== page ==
Quotes from the relevant New York Times article (by Stephanie Saul) will be dispersed throughout, such as this…
Many states, looking to rein in the cost of expensive antipsychotic drugs like Zyprexa, have turned to an unusual ally for help — the very company that sells the drug. At more than $300 for a monthly prescription, Zyprexa, which is used to treat schizophrenia and bipolar disorder, is the single biggest drug cost for state Medicaid budgets. So Eli Lilly, the maker of Zyprexa, offers to help states monitor doctors who treat Medicaid patients to make sure they are not wasting money on mental illness drugs because of what psychiatrists call “sloppy prescribing” — giving patients too many similar medications or doses that are too high. Twenty states use Lilly’s free service. But some experts question why these states let Lilly help oversee spending on its own medication.
“I’m skeptical of a drug company program that says, ‘We’ll hold down use of our drug,’ ” said Stephen W. Schondelmeyer, a professor of health care economics at the
. He described such programs as thinly disguised marketing. Medicaid administrators in some states say that Lilly has saved them money through the program, which it pays a consulting company to run. Universityof Minnesota
But Lilly’s help also can come with strings attached, according to current and former Medicaid officials. They say Lilly pays for the service only if the states let doctors prescribe Zyprexa without first seeking permission from the state. Medicaid officials in
found that out last year, after trying to reduce the state’s $22 million annual spending on Zyprexa by requiring doctors to seek permission before prescribing it. Lilly responded by ending the program. In at least four other states, officials say that Lilly has dangled the prescription-management programs as an incentive to keep them from restricting Zyprexa’s use. Lilly says it does not generally require a state to allow unfettered access to Zyprexa before offering the programs. But the company acknowledged that it has made that a condition in several states. Wisconsin
Lilly pays a company named Comprehensive NeuroScience to run the program and the program is reported to have run in 24 states. How are “bad prescriptions” managed? Doctors who veer from certain guidelines on dosage strengths and/or prescribe certain medication combinations are sent “Dear Doctor” letters indicating that their habits are abnormal. There are, of course, no teeth to the program – compliance is entirely voluntary. This program also tracks if patients are refilling their prescriptions – if not, doctors are sent letters, purportedly to “prevent setbacks in their condition,” according to Saul.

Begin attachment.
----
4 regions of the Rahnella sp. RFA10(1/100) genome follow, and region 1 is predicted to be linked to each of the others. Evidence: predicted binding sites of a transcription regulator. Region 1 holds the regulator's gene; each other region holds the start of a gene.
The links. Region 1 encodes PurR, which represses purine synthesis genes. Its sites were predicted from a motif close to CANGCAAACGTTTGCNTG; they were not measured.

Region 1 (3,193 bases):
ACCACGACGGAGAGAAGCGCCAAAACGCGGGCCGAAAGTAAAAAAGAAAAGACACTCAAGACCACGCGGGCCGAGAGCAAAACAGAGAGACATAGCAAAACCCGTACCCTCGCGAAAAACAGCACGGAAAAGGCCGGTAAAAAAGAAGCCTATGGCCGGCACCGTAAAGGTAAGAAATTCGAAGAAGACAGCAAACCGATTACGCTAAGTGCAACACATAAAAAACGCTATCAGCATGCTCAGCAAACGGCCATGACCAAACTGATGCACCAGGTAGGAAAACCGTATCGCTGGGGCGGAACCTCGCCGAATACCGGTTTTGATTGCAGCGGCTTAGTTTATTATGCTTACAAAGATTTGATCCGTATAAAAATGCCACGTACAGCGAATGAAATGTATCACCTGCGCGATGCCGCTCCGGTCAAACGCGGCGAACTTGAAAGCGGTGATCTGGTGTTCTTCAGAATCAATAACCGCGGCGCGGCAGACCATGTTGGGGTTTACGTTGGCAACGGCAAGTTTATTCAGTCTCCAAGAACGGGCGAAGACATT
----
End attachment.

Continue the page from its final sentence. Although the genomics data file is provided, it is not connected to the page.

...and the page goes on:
Background: States, for the last few years have been trying to save money in their public mental health programs, as newer, pricier antipsychotics have become increasingly prescribed for a variety of conditions. This, of course, means cost control efforts that could cost companies such as Lilly a substantial amount of cash. Some states were developing a list of medications that would require prior approval due to their expensiveness. Many mental health advocacy groups rallied against such moves. Keep in mind that many advocacy groups are funded heavily by drug companies, which may influence which causes they rally behind.
Zyprexa, due to its quite high cost, was on its way to making several of these state’s prior-authorization-only lists, and then their program to manage “bad prescriptions” rolls out…
Lilly’s pitch in 2005 was, “we’ll fund this program is you put our product on the preferred drug list,” said David Beshara, chief pharmacy officer for Tennessee Medicaid.
, concerned about Zyprexa’s side effects and the $69 million it spent on the drug in 2004, declined to adopt the program. Tennessee
Some states, notably
and Michigan , have publicized results showing that the Lilly program helped save money. And they generally praise the program. “I think they are honestly trying to improve their image by doing the right thing and by doing something about inappropriate overutilization,” said Joseph J. Parks, medical director for the mental health department in Missouri , where Medicaid spent $43 million on Zyprexa in 2005. Dr. Parks has served as a paid consultant to Comprehensive Neuroscience. Missouri
There is some evidence that such a program yielded better outcomes for patients, though I admit to being quite suspicious about it. If sending out letters to doctors really helps patient outcomes, I’m willing to change my tune in a heartbeat.
A mental health advocate in
Now let me be absolutely clear. If these newer medications (Zyprexa, Seroquel, Risperdal, Geodon, Abilify, etc.) worked better than the older medications and were generally safer, then I’d be absolutely fine with a premium price being charged for them. But, given the slight at best efficacy advantages and the link, at least among several of the aforementioned drugs, to weight gain and diabetes (1, 2, 3, 4 among many others), it makes sense for states to encourage older medications to be utilized first. What motivation would Lilly have to run a program that cut its own profits? Am I entirely missing something here? Read the whole story over at the New York Times. Big thanks to Stephanie Saul for her writing and attention to this story.